In the company's offices in Venice Beach, there are three large screens that monitor in real-time the deliveries it makes. Exact numbers are confidential but judging by the amount of cars that appear to be making their way to destinations all over the state, business is healthy.
Ms Shiravi says that it makes "thousands of deliveries" each week.
Cannabis on the site is available in a variety of formats, from sprays to vaporisers to face creams, chocolates and gummy bears.
Smoking is still the most popular way to consume it, with vaporisers growing in popularity, according to Ms Shiravi.
There are hundreds of different chemical compounds in a cannabis plant - known as cannabinoids - and the amount of each is broken down on the descriptions of different products, so people know exactly what they are getting.
For those wanting to experience a high, products with a higher percentage of tetrahydrocannabinol (THC) are preferred, while those wanting something for stress or pain relief will look for products containing cannabidiol (CBD), which is non-psychoactive.
Edibles are also becoming increasingly popular.
"People might have had a really bad edible experience and ended up couch-locked because they did not know how much cannabis was in it.”
"If someone in the past was cooking a (hash) brownie, it could have 25 to 30mg of cannabis flower, whereas we have products with as little as 5mg, which is a huge difference. The motto is 'start low and go slow'."
The products Eaze sells range from $15 (£12) to $50, but are then hit with an additional 20% to 40% tax rate, depending on jurisdiction.
"Our biggest competition is still the illicit market. One in five people are still shopping from there because of the taxes," said Ms Shiravi.
First quarter revenue from cannabis taxes in California totalled $34m - well below what was needed to be on track for the $1bn in yearly revenue, it had forecast.
Under state rules, individuals are only allowed to purchase a limited amount of cannabis per day and this is enforced on the app.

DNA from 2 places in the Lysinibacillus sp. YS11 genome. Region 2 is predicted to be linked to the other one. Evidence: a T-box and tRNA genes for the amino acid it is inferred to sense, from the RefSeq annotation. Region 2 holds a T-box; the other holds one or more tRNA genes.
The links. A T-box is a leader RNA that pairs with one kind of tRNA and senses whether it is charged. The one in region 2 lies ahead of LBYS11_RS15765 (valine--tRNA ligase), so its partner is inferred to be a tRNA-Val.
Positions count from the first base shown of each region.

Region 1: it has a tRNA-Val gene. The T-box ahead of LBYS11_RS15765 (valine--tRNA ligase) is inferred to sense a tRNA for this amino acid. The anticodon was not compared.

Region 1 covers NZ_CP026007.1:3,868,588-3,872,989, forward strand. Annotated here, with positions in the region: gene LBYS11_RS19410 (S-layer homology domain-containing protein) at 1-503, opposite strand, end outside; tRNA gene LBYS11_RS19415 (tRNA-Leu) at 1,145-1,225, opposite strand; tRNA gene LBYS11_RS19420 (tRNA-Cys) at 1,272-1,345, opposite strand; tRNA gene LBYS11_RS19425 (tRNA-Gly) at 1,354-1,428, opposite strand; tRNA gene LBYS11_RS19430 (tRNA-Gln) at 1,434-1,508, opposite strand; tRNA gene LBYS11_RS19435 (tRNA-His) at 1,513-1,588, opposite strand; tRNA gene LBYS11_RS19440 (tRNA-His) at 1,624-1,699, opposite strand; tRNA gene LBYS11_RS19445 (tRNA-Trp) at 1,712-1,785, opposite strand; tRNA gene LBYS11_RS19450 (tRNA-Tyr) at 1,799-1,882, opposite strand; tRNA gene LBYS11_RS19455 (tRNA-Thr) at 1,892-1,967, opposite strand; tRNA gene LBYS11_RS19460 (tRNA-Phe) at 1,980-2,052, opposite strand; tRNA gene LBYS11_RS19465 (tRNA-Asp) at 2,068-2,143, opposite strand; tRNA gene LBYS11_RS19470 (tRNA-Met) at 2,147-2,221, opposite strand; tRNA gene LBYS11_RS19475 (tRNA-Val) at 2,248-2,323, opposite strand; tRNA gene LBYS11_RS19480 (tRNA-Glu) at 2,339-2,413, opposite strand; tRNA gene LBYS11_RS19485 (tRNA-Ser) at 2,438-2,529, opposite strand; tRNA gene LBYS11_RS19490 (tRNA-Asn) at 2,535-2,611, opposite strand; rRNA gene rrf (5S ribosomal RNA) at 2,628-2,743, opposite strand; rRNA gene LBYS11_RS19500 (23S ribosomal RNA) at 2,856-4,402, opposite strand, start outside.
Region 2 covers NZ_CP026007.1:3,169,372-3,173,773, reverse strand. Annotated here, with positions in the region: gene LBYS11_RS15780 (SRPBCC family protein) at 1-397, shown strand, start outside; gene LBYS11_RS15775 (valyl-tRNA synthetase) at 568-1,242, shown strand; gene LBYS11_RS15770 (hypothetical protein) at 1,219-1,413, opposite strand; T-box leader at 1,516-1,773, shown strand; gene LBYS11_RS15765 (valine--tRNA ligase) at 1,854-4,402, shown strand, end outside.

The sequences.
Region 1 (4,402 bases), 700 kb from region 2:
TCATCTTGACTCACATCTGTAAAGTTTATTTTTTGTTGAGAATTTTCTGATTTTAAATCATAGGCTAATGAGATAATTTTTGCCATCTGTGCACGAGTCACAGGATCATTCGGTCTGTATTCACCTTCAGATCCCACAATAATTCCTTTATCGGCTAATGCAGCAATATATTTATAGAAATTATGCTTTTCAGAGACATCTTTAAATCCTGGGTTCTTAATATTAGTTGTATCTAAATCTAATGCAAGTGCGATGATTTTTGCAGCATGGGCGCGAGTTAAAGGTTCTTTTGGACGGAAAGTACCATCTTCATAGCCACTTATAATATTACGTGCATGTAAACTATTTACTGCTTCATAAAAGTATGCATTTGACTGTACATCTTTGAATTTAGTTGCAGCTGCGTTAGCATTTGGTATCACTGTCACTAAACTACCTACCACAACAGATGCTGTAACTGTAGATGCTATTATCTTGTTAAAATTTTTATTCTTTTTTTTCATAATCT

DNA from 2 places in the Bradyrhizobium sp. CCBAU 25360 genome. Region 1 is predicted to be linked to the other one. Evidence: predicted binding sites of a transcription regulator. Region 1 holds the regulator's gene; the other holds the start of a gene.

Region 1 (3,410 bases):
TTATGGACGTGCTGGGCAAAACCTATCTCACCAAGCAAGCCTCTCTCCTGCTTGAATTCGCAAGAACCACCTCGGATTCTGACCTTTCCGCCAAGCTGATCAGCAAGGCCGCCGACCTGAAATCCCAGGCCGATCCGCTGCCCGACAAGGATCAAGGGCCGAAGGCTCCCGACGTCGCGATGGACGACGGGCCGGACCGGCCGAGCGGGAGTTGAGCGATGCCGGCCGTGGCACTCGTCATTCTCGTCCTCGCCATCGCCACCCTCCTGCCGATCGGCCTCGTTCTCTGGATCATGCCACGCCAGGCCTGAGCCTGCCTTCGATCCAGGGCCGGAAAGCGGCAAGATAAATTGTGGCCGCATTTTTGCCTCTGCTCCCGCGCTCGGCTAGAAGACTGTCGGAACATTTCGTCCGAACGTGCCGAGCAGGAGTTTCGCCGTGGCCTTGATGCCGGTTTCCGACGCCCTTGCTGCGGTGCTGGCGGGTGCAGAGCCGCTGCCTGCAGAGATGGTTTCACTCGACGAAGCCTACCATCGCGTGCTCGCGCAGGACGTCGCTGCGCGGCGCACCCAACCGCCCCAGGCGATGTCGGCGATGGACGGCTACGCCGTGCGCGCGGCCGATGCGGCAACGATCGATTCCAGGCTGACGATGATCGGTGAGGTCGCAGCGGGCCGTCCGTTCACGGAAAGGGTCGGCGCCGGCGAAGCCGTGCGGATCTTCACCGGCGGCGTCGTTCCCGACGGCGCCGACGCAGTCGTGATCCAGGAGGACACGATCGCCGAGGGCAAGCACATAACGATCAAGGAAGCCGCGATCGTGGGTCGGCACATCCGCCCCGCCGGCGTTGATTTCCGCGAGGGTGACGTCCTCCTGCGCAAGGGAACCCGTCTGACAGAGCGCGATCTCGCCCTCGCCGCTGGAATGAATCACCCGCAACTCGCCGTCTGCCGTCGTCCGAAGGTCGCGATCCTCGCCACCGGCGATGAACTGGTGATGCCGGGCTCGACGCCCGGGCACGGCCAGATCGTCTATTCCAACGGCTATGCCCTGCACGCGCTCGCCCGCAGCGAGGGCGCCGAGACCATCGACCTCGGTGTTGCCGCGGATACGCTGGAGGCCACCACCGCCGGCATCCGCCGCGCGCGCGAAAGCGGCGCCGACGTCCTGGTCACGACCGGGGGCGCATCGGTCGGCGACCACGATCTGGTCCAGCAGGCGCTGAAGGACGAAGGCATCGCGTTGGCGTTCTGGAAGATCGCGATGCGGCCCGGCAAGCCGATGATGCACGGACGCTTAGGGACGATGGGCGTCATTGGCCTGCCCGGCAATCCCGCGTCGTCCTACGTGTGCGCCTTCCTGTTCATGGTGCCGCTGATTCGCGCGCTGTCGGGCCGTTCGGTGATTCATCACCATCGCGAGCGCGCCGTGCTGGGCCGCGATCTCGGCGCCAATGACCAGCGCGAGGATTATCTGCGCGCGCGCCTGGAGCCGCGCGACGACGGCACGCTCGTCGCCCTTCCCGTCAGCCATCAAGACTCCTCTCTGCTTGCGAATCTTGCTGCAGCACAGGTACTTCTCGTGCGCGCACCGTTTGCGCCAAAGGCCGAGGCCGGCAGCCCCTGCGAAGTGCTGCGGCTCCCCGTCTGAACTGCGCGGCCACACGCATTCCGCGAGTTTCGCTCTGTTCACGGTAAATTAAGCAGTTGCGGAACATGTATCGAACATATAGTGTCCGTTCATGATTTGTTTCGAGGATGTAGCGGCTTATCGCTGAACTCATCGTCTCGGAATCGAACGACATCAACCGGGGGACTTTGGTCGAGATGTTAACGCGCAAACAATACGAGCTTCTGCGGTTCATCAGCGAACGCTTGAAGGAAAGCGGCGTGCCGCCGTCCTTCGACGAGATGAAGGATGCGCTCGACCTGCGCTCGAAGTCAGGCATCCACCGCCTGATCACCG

Everyone is also ID-checked - both when they sign up for an account and when a product is delivered - to ensure that they are 21 or older, and products arrive in a childproof package to help prevent unwanted accidents.
For retailers, platforms such as Eaze have transformed the way they do business.
Sky Siegel is the general manager of Perennial Holistic Wellness Center, a shop selling cannabis products in Los Angeles. He now has clients all over the state.
And now the app collates data about what people are buying, he is beginning to see how different clients want different things, based on where they live, their age and gender.
So, for example, people living on the coast in California order different products to those living in downtown LA.
"Artists want to use it to give themselves creative cerebral inspiration whereas working-class clients are looking for something to help them relax at the end of a long day."
Women are the fastest growing demographic, he told the BBC.
The biggest issue for him and the other retailers is the finance model now that cannabis selling has moved from a cash economy to credit or debit card purchases.
Because cannabis is not legal at a national level in the US, many banks refuse to finance such selling, or drop retailers once they find out what they sell. It has left people like Mr Siegel playing banking whack-a-mole.
"We have to change banks every three months. If the state doesn't do something, or something happens at a federal level, we will run out of banks," he told the BBC.
Despite this, he does see platforms such as Eaze as continuing to flourish.
"Delivery is the future and we foresee unprecedented growth," he said.
Original Article by BBC